I considered jumping in, but was in the midst of a rare moment of restraint.

Big esteem builder for the kids, though. This only led to even more shellshocked silence from them. Way to shut 'em down, Psychiatric Hotline!

Eventually, our choreographer Theresa came over, screaming and flailing like she was on fire. "Miley Cyrus! Yaaaaay! Everybody wave your hands in the air the whole time! Yaaaaay!"

Of course that worked.

[Day Two - the actual ceremony - coming tomorrow.]

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Tuesday, April 8, 2008

Yeah, Yeah, I Know

Kids' Choice Awards entry coming shortly.

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Saturday, April 5, 2008

My Civic Responsibility, and How It Shamed Me

After postponing jury duty several times (once for Noah's birth, once for the tour, and another time for the tour extension), my time was up. I had to go in.

Back in Boston, I was called into jury duty one day, and during the wait I wrote three songs ("Normal," "Starfish" and "I'm a Moron," which were later featured on my albums) and then all the prospective jurors were sent home. I knew I couldn't hope for such a productive and legally uneventful day this time. But whereas last time, I was ready to be put on a jury and miss school, this time I needed to go home right away, as it was Wednesday and we had our Kids' Choice Awards show on Friday.

Those sadistic government folks demanded I be there at 7:30am. They hate joy. And probably ponies and puppies as well.

After several hours of boredom and guilty feelings that I was far too tired to write a song, my number was called. I had to join a panel. This required a few more hours of boredom in a hallway people cluster:

Around 2pm, this motley bunch of about thirty grumbling panelists was finally escorted into the courtroom. Every single one of us had our fingers crossed under our seats that we wouldn't be called up to the jury. Twelve people who weren't me scuttled to the front.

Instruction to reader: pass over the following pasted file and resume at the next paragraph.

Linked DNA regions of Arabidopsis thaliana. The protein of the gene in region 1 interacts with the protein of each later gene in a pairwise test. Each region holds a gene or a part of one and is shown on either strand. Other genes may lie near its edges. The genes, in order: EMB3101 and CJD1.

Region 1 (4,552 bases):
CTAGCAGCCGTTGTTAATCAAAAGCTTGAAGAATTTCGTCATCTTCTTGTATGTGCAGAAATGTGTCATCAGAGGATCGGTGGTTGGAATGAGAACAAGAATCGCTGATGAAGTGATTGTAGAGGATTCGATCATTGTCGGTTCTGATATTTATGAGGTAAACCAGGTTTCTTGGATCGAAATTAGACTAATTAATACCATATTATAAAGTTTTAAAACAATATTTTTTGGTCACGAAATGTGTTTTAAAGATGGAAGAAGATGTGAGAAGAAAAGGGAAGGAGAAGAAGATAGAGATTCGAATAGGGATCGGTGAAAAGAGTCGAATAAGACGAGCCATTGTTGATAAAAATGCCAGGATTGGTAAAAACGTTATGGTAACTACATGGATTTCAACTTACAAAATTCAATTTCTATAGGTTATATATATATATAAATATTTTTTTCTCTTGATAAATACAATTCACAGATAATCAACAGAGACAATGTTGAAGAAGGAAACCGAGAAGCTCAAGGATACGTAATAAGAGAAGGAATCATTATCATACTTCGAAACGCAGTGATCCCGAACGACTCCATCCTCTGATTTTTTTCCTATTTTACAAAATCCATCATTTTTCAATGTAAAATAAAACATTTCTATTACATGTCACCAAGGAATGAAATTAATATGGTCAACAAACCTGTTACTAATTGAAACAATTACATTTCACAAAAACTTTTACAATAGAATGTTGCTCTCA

The case was explained to us. The defendant was accused of domestic violence towards his wife and small child. He was also charged with telling his wife not to call the police, which I didn't realize was even a crime ("Honey, I shrunk the kids. Don't tell the police." -- CRIMINAL!). The details were gruesome and the outlook was bleak for everyone involved. The kind and elderly judge ran us through a questionnaire, which basically asked if we could all be objective and not be swayed by our emotions. The twelve in the box said yes.

I thought, hell no. Dude looked guilty. Supremely guilty. Like wife-and-child-beating guilty. His head was in his hands. And his attorney was a superslimeball, while the prosecuting attorney was a warm sweetheart. This does not help my brittle impartiality.

You don't have to tell me. I realize these are superficial things. I'm aware of that. But guess who makes emotion-based decisions? *hand raises*

For one reason or another, several people in the box were let go: one person used to be a cop, one person barely understood English, another just seemed really stupid.

As each new person was called from our panel to replace the nixed ones, I tensed up and prayed they wouldn't call me. Over and over they didn't.

This continued for hours until there were only five of us left in the panel. My number was called.


I slunk up to the box and sat down. The judge asked me several questions about my background and then inquired if I had any objections that may prevent me from being impartial. I mentioned that I had a problem with the "innocent until proven guitly thing," as I had already made up my mind about who was guilty and I was going to have a very hard time being convinced otherwise. Fearing that I hadn't quite knocked it out of the park, I said that I have a real problem with domestic violence. (Of course, in retrospect, this is totally stupid. Who likes domestic violence? Who says, "I want a greek salad with red wine vinaigrette and a sprinkling of domestic violence?" or "Let's go out for dinner and a movie, and then we can come home and you can beat me?" Umm, no one. That's who. Dummy.)

The judge mercifully let me go. And while everything I said was completely true, as I walked out on my civic duty, I felt dirty.

Maybe one day I'll be called back in, when I don't have to work right away, and I can be a Righteous Crusader for Justice, slaying criminals with my brute lawfulness. Just not right now.

I avoided eye contact all the way out of the building.